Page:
Death in the streets, homes, parks and factories of Belfast. Alan Clarke’s drama – without character or narrative and shot in documentary style – is a shockingly frank depiction of the futility of sectarian murder.
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It is hard to imagine what it must have been like to watch ELEPHANT on television in Great Britain upon its release, especially for a viewer who'd not been especially primed. Part of watching this film 'now' definitely involves positing such a 'then.' It is of course something closer to conceptual art than it is to narrative cinema, and its influence on a whole generation of video artists cannot be overstated.
Television drama (if that's the right word) as its most parred-down and pure. It's not nice or easy but performs a central function of what British television could once do with relative ease and frequency: holding a subjective mirror up to itself and by just being there in the schedules. It's repetitions have a ghastly, balletic feel and the feeling of dread before the next killing is modulated with economy.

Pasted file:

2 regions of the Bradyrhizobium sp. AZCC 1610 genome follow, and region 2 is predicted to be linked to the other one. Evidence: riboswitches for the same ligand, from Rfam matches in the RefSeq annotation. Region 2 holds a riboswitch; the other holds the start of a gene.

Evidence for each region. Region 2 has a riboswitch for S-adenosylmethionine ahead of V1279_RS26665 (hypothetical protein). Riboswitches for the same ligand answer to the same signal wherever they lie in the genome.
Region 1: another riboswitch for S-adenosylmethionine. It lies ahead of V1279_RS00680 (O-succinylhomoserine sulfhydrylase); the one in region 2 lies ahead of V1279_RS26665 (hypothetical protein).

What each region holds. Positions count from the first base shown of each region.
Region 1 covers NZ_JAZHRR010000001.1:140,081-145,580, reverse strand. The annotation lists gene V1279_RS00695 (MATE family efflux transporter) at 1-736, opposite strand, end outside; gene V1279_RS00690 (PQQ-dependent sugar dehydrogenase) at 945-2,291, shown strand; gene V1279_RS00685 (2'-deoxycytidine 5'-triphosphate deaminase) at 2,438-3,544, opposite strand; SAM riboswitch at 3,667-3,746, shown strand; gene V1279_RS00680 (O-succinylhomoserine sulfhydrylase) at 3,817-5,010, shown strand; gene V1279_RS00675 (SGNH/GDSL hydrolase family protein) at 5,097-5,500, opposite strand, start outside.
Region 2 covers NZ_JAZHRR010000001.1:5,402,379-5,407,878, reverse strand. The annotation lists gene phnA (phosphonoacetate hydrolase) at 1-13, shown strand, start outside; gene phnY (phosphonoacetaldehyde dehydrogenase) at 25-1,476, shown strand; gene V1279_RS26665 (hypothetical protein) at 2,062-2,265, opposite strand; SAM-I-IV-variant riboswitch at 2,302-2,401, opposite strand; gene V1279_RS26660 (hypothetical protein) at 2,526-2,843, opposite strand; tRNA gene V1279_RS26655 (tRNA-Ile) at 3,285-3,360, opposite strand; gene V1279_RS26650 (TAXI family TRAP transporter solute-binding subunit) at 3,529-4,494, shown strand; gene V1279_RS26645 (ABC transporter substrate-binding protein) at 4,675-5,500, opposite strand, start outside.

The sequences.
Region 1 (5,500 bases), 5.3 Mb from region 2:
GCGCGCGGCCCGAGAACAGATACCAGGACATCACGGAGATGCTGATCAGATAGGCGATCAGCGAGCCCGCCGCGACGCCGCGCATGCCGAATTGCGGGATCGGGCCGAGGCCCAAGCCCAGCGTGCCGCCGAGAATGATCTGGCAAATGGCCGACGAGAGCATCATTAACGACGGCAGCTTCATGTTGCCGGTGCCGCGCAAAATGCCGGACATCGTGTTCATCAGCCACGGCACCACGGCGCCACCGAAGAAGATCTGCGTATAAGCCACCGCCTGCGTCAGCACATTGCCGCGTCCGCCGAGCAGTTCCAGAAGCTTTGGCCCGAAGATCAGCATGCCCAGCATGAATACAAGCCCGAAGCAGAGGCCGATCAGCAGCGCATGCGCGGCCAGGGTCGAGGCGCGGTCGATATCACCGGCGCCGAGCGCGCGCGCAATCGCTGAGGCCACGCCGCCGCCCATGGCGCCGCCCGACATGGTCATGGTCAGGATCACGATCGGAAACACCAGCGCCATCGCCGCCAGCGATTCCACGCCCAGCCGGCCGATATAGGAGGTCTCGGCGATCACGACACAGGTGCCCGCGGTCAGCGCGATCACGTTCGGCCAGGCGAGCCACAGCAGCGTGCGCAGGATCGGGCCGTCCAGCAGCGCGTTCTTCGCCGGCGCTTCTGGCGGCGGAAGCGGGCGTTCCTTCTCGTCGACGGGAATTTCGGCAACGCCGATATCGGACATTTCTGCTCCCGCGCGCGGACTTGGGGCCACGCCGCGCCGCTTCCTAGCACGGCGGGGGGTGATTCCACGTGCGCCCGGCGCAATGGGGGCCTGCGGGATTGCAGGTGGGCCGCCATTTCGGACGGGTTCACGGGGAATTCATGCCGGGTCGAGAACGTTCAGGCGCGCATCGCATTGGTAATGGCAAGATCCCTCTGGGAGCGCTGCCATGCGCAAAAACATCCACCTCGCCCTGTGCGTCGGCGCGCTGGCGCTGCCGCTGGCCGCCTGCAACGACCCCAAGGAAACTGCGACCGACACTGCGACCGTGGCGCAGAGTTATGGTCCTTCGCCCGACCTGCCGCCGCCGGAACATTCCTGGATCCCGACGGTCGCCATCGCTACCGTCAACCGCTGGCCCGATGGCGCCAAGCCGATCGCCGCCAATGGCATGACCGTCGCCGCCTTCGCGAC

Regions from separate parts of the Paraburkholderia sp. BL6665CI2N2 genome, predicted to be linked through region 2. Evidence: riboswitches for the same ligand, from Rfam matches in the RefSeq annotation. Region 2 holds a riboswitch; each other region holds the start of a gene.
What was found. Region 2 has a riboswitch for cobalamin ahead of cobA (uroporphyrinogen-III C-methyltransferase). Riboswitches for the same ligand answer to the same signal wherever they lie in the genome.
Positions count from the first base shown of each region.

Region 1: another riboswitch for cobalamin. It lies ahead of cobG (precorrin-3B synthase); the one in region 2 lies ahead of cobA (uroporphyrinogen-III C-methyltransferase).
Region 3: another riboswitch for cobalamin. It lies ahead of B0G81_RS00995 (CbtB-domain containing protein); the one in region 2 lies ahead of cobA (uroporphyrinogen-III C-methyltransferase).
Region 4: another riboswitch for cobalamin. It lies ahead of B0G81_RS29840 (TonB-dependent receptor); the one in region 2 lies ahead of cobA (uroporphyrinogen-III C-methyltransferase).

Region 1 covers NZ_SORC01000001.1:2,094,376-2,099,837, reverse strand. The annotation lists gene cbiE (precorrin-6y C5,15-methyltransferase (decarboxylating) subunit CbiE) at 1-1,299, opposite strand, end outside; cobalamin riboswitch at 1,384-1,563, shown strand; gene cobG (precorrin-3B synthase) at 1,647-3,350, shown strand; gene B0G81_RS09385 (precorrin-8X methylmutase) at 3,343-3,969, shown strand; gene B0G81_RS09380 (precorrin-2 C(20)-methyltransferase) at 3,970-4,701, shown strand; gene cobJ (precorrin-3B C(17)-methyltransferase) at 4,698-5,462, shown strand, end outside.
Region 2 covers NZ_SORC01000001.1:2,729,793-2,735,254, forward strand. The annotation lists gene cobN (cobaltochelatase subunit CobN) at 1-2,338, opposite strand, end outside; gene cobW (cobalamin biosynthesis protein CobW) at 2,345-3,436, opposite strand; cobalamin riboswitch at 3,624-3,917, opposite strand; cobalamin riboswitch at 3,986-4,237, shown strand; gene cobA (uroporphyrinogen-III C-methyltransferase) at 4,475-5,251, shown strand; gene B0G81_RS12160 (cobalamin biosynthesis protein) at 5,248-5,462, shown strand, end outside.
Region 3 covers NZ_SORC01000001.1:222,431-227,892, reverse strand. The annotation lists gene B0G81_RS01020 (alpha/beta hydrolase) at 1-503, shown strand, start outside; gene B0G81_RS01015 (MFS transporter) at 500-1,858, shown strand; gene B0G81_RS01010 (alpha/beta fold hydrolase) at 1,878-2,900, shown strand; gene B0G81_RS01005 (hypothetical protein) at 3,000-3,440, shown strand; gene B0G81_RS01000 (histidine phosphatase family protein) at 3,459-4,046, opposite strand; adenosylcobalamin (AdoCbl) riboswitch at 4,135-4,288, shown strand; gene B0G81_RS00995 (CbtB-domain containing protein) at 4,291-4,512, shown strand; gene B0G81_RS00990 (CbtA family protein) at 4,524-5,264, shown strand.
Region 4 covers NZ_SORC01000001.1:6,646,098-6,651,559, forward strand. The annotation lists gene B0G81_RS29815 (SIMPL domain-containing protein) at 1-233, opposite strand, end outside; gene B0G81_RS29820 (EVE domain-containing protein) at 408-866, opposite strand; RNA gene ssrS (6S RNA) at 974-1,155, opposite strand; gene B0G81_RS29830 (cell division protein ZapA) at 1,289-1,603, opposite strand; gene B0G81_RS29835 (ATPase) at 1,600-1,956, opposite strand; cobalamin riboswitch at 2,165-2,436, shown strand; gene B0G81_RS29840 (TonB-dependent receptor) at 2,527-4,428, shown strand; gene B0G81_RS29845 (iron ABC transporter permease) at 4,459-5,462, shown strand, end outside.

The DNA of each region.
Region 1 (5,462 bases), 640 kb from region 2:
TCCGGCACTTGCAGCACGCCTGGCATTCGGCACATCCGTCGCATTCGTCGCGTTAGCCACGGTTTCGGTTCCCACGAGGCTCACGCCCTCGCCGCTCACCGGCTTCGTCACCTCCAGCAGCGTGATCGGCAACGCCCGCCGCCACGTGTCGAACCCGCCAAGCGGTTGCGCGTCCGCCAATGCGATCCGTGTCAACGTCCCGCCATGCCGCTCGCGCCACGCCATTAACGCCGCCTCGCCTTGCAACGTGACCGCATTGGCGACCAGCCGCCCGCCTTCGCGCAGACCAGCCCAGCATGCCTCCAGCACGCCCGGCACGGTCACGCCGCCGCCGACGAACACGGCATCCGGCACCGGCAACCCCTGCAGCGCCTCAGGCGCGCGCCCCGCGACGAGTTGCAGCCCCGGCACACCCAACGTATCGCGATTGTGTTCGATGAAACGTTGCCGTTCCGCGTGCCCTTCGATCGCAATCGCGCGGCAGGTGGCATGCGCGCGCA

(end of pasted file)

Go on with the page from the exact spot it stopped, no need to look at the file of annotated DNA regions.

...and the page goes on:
What could have become a redundant exercise remains surprisingly compelling throughout the brief 40 minutes. When a scene changes, we know the inevitable outcome, but no two are the same and the way Clarke stages each one helps keep it interesting. The lack of dialogue heightens the tension as well as us basically "following" or "tracking" the incoming death at a mere 4 to 5 foot distance from the camera.
Ballsy cinema. I liked it more than Hunger, to be honest. Film doesn't need dialog, plot or conventional narrative to be impactful, it just needs to lay bare a human truth. In this case--The Troubles stripped bare of political/emotional bias, just the simple fact of the killings as they happen.